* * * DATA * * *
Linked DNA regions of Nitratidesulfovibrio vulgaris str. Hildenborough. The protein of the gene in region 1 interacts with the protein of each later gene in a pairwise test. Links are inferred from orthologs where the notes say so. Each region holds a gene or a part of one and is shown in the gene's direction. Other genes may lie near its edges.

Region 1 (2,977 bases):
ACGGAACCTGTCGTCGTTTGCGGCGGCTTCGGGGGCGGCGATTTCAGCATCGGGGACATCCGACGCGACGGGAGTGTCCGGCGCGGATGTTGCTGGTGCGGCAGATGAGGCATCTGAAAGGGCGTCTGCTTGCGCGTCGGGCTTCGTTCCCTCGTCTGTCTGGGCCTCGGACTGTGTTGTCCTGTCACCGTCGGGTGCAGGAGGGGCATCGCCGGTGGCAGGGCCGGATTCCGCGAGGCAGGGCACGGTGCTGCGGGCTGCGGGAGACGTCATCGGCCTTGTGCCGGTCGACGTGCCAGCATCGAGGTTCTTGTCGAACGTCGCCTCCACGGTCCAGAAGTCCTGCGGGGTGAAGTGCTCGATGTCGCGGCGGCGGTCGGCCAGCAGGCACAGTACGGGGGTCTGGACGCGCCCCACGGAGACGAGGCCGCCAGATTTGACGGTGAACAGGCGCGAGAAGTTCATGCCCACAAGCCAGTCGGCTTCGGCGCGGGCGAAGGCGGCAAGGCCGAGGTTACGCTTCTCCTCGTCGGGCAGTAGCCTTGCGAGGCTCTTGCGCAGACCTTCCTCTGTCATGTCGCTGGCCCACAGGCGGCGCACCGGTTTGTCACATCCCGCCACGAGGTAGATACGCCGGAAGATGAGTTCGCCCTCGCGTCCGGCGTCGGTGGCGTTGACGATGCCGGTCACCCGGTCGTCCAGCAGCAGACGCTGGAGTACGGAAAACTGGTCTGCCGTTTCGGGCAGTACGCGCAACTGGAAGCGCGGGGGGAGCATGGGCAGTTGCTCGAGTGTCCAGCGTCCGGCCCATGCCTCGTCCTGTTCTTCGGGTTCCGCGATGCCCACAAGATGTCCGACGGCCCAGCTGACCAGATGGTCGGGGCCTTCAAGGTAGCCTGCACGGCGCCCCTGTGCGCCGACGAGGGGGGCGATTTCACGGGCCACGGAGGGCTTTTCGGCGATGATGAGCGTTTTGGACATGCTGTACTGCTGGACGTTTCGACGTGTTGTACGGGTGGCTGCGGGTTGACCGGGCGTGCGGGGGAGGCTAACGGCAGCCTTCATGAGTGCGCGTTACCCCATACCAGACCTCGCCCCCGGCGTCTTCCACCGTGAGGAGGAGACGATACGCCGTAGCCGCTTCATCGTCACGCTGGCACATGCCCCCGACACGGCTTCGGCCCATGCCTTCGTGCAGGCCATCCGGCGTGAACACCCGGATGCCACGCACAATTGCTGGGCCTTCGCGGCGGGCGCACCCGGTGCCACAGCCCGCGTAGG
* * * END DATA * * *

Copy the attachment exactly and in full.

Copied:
Linked DNA regions of Nitratidesulfovibrio vulgaris str. Hildenborough. The protein of the gene in region 1 interacts with the protein of each later gene in a pairwise test. Links are inferred from orthologs where the notes say so. Each region holds a gene or a part of one and is shown in the gene's direction. Other genes may lie near its edges.

Region 1 (2,977 bases):
ACGGAACCTGTCGTCGTTTGCGGCGGCTTCGGGGGCGGCGATTTCAGCATCGGGGACATCCGACGCGACGGGAGTGTCCGGCGCGGATGTTGCTGGTGCGGCAGATGAGGCATCTGAAAGGGCGTCTGCTTGCGCGTCGGGCTTCGTTCCCTCGTCTGTCTGGGCCTCGGACTGTGTTGTCCTGTCACCGTCGGGTGCAGGAGGGGCATCGCCGGTGGCAGGGCCGGATTCCGCGAGGCAGGGCACGGTGCTGCGGGCTGCGGGAGACGTCATCGGCCTTGTGCCGGTCGACGTGCCAGCATCGAGGTTCTTGTCGAACGTCGCCTCCACGGTCCAGAAGTCCTGCGGGGTGAAGTGCTCGATGTCGCGGCGGCGGTCGGCCAGCAGGCACAGTACGGGGGTCTGGACGCGCCCCACGGAGACGAGGCCGCCAGATTTGACGGTGAACAGGCGCGAGAAGTTCATGCCCACAAGCCAGTCGGCTTCGGCGCGGGCGAAGGCGGCAAGGCCGAGGTTACGCTTCTCCTCGTCGGGCAGTAGCCTTGCGAGGCTCTTGCGCAGACCTTCCTCTGTCATGTCGCTGGCCCACAGGCGGCGCACCGGTTTGTCACATCCCGCCACGAGGTAGATACGCCGGAAGATGAGTTCGCCCTCGCGTCCGGCGTCGGTGGCGTTGACGATGCCGGTCACCCGGTCGTCCAGCAGCAGACGCTGGAGTACGGAAAACTGGTCTGCCGTTTCGGGCAGTACGCGCAACTGGAAGCGCGGGGGGAGCATGGGCAGTTGCTCGAGTGTCCAGCGTCCGGCCCATGCCTCGTCCTGTTCTTCGGGTTCCGCGATGCCCACAAGATGTCCGACGGCCCAGCTGACCAGATGGTCGGGGCCTTCAAGGTAGCCTGCACGGCGCCCCTGTGCGCCGACGAGGGGGGCGATTTCACGGGCCACGGAGGGCTTTTCGGCGATGATGAGCGTTTTGGACATGCTGTACTGCTGGACGTTTCGACGTGTTGTACGGGTGGCTGCGGGTTGACCGGGCGTGCGGGGGAGGCTAACGGCAGCCTTCATGAGTGCGCGTTACCCCATACCAGACCTCGCCCCCGGCGTCTTCCACCGTGAGGAGGAGACGATACGCCGTAGCCGCTTCATCGTCACGCTGGCACATGCCCCCGACACGGCTTCGGCCCATGCCTTCGTGCAGGCCATCCGGCGTGAACACCCGGATGCCACGCACAATTGCTGGGCCTTCGCGGCGGGCGCACCCGGTGCCACAGCCCGCGTAGG